The basis of the New Orleans Jazz Museum was a club founded in 1948 called the New Orleans Jazz Club. (Marquis, Don.“New Orleans Jazz Club Collections of the Louisiana State Museum”. The Second Line. Fall, 1989,p. 5-11). The club consisted of individuals dedicated to the preservation of the jazz genre. The museum was important at this time in the culture of New Orleans because many jazz musicians were getting older and the roots of the music were not preserved, the history of jazz music could have been lost if not for the museum. Many of the members had personal collections of jazz memorabilia, including records, books, photos, and other ephemera. In the early years the members were already contemplating a museum to house the collections (Marquis, p.5). In 1961, a suitable location was found and the world’s first jazz museum opened to the public on November 12th at 1017 Dumaine Street in the French Quarter. The Museum’s first director was Clay Watson, who also fulfilled the roles of designer, curator, and cataloger. Generous contributions of artifacts from musicians, fans and other friends of the museum filled out the collection and a research archive was established on the premises. The museum went through several more directors during the museum’s time on Dumaine Street. The collection was thriving but it was becoming apparent that the current location was not large enough and a new location was sought (Marquis, p.5).
The Royal Sonesta Hotel opened on Bourbon Street around the same time that the jazz museum was having its first location problems. As fortune would have it the hotel manager was a fan of jazz music and agreed to let the museum occupy the space around the balcony of the hotel’s nightclub, Economy Hall. The museum had its second grand opening on November 30 1969 (Marquis, p.5). The sympathetic manager was transferred in the early 1970s and the jazz museum moved yet again, this time opening up at 833 Conti Street. Jazz, not being as popular a cause as it is today, had some trouble drawing funding for a permanent collection site. Though the club tried to keep up with rent and staff costs, it could not, and on September 15, 1977, a drastic step was taken. The entire collection of the museum was presented to the Louisiana State Museum. This was necessary to ensure the preservation, if not the constant display of the precious memorabilia (Marquis, p.5-6). The collection was put in storage for about one year and then in the fall of 1978, Don Marquis was hired to inventory and catalog the collection. The importance of jazz and jazz history was becoming known nationwide and Marquis’s work was funded by a federal grant. He was then asked to begin work on a permanent exhibit to be housed in the Old U.S. Mint at 400 Esplanade Avenue. The Mint had been a federal jail, a coast guard station, as well a mint before and during the civil war; the building sat unoccupied and in poor repair in the decades previous to the jazz museum moving in. Creating this exhibit took nearly five years and the museum exhibit, The New Orleans Jazz Club Collections of the Louisiana State Museum, opened in October 1983 (Marquis, p.6). The exhibit remains in this location to this day.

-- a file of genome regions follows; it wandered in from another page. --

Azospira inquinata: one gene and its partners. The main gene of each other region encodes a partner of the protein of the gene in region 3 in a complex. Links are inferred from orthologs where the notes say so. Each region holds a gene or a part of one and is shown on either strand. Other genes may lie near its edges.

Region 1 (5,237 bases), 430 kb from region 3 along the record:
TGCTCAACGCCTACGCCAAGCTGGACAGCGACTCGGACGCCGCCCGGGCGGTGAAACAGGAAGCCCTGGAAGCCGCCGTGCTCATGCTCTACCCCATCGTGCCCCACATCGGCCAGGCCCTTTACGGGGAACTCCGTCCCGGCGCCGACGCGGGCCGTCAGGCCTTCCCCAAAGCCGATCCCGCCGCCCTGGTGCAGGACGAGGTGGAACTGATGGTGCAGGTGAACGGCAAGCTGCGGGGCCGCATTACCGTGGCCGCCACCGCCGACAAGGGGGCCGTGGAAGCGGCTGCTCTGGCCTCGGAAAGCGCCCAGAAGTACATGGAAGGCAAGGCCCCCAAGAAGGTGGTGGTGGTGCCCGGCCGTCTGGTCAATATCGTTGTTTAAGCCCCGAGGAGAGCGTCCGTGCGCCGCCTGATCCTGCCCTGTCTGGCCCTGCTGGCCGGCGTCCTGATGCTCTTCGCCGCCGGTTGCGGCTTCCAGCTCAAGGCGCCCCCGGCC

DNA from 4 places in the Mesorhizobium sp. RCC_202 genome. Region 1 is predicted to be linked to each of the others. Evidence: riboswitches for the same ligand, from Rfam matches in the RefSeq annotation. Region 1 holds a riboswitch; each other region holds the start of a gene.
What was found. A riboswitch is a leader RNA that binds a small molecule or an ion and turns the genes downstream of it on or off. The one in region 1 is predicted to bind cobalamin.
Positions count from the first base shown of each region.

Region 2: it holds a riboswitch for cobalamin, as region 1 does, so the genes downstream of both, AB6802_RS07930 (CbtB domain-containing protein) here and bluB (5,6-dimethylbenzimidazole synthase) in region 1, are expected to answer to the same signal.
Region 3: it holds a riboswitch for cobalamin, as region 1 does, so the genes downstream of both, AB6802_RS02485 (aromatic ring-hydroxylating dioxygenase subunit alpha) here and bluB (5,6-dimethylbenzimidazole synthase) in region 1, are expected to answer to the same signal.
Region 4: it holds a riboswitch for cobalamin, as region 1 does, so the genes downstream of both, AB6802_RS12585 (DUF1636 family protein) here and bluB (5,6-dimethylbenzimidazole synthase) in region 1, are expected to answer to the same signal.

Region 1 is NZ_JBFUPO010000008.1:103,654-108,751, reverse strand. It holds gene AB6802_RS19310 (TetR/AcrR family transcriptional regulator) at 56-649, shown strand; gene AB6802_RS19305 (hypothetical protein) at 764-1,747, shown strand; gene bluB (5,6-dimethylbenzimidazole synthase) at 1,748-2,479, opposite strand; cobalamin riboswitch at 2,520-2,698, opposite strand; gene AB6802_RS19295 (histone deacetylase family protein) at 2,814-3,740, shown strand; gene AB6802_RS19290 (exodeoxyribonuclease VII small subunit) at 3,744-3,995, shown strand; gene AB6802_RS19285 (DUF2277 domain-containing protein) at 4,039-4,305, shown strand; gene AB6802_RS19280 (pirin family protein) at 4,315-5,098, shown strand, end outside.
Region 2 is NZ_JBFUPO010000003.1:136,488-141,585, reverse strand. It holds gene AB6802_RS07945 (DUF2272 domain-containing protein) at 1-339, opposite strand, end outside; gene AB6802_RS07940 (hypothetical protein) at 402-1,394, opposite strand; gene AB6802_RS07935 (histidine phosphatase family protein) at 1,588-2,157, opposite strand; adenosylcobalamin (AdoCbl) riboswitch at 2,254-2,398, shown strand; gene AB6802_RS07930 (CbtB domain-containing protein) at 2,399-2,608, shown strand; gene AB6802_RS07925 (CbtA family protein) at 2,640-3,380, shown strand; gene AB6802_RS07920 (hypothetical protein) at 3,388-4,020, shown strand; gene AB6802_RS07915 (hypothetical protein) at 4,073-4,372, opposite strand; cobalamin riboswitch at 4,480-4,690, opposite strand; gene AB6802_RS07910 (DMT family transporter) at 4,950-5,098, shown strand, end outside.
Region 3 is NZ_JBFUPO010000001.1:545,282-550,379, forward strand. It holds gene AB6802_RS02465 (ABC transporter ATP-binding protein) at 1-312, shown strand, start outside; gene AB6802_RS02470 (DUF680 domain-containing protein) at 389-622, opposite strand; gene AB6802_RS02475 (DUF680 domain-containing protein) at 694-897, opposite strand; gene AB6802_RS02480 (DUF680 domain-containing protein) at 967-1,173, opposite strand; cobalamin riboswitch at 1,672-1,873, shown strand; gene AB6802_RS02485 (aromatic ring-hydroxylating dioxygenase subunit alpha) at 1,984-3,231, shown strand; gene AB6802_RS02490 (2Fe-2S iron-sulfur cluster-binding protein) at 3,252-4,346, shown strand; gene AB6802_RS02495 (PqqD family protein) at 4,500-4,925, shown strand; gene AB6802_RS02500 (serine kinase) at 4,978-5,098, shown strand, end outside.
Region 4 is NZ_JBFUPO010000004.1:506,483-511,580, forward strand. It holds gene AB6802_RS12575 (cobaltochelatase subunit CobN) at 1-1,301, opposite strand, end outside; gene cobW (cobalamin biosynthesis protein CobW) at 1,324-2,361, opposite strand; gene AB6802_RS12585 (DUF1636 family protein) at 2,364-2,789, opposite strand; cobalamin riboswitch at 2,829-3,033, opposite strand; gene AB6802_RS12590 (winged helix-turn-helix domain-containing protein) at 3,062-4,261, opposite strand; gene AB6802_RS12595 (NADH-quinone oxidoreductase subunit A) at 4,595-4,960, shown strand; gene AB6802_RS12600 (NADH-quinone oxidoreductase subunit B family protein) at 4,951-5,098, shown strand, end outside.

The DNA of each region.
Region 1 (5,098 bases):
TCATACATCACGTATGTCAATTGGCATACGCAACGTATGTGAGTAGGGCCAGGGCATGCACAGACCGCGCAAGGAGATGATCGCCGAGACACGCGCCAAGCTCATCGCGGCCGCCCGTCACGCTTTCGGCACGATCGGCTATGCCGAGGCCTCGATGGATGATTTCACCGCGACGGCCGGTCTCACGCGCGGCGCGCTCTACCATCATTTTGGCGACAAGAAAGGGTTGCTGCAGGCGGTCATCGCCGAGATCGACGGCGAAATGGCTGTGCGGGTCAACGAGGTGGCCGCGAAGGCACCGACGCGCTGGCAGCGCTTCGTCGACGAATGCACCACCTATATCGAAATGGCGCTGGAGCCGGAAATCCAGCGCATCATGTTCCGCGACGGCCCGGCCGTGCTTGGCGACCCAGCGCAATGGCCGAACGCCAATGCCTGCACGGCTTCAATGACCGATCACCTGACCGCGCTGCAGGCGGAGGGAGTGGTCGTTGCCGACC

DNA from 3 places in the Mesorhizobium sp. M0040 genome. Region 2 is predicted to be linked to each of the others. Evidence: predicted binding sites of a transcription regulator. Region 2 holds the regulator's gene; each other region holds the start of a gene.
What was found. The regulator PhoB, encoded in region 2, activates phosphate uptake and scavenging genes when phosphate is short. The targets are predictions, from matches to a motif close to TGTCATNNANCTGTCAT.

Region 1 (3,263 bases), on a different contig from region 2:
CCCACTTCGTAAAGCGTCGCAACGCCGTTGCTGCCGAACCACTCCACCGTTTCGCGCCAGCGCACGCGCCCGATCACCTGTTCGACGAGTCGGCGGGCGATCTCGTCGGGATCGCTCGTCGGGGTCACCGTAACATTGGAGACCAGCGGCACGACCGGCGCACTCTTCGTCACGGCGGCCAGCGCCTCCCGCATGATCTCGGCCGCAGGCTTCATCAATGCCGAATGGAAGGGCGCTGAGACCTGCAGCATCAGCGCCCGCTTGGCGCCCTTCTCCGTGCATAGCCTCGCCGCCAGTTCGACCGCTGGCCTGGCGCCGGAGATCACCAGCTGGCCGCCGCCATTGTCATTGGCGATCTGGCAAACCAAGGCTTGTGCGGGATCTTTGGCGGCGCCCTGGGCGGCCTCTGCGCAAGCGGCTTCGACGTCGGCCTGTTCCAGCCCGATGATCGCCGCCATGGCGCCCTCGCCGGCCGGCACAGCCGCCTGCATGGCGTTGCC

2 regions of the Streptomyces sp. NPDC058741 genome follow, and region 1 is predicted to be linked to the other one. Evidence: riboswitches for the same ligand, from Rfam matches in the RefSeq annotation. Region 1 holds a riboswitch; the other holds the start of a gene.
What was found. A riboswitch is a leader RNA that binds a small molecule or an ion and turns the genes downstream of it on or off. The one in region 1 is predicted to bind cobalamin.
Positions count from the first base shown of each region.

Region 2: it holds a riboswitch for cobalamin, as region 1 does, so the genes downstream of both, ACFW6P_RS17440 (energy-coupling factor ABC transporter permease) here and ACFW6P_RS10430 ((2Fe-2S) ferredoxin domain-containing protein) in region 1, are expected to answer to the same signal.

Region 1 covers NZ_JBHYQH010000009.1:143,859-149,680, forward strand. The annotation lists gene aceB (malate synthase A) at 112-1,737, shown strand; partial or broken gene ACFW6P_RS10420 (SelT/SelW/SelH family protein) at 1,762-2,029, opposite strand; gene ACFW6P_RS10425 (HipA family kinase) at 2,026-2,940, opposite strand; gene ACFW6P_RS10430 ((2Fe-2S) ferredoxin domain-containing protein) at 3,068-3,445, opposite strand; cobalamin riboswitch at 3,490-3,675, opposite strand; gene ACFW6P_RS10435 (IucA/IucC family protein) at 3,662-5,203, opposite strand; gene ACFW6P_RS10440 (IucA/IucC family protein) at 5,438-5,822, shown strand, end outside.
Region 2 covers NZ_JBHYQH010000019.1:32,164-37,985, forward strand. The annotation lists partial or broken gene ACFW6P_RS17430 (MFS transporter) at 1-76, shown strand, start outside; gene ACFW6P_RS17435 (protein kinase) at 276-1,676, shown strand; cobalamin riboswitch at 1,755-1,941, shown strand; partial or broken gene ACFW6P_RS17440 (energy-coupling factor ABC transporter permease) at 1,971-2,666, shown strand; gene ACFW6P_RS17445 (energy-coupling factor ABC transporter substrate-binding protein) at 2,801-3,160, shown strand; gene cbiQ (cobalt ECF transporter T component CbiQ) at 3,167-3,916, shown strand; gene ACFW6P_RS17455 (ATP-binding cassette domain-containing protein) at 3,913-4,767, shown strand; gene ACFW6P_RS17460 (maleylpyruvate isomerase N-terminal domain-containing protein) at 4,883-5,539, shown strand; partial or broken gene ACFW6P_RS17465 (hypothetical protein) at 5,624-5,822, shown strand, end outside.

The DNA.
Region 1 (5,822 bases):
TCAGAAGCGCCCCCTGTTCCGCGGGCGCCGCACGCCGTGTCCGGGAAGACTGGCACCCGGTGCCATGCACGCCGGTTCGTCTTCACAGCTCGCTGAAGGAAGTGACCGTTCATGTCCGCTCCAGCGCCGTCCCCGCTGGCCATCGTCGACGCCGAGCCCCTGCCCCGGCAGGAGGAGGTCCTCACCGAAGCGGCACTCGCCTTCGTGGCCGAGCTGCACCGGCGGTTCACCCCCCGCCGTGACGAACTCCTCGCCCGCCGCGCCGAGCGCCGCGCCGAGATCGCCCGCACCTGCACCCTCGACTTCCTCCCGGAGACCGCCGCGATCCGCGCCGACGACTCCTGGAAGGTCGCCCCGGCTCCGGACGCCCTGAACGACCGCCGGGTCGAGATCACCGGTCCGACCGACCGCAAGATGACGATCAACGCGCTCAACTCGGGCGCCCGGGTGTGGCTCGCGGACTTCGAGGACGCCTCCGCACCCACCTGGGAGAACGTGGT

The stated objective of the creator of the exhibit, Don Marquis, was to “present a chronological history of New Orleans Jazz, illustrated with actual instruments, photos, narrative, memorabilia and sound.” The museum’s collection is impressive, boasting as its oldest item a drum played in the war of 1812 and displayed in the room devoted to the musical influences that led to jazz; and as its star attraction the bugle and case that Louis “Satchmo” Armstrong learned on in the half-way house where he was living as a child in 1913 (Marquis, p.7-8). Also showcased in the museum is a case that relates to the story of the preservation of jazz that began with the original clubs formation. It is called, “The Revival Case”, and features, instruments from The Dukes of Dixieland and Pete Fountain’s first band, The Basin Street Six, George Lewis’s metal clarinet, and the stories of Preservation Hall and The New Orleans Jazz Club, itself (Marquis, p.8).The museum also featured a sound system playing jazz music throughout the exhibit, an annex showing videos of second lines and performances, and a research archive on the third floor called, “The Jazz Collection Wing” (Marquis, p.9). The jazz museum at the Old U.S. Mint continues to this day with the worthwhile goal of preserving the origins and evolution of New Orleans jazz.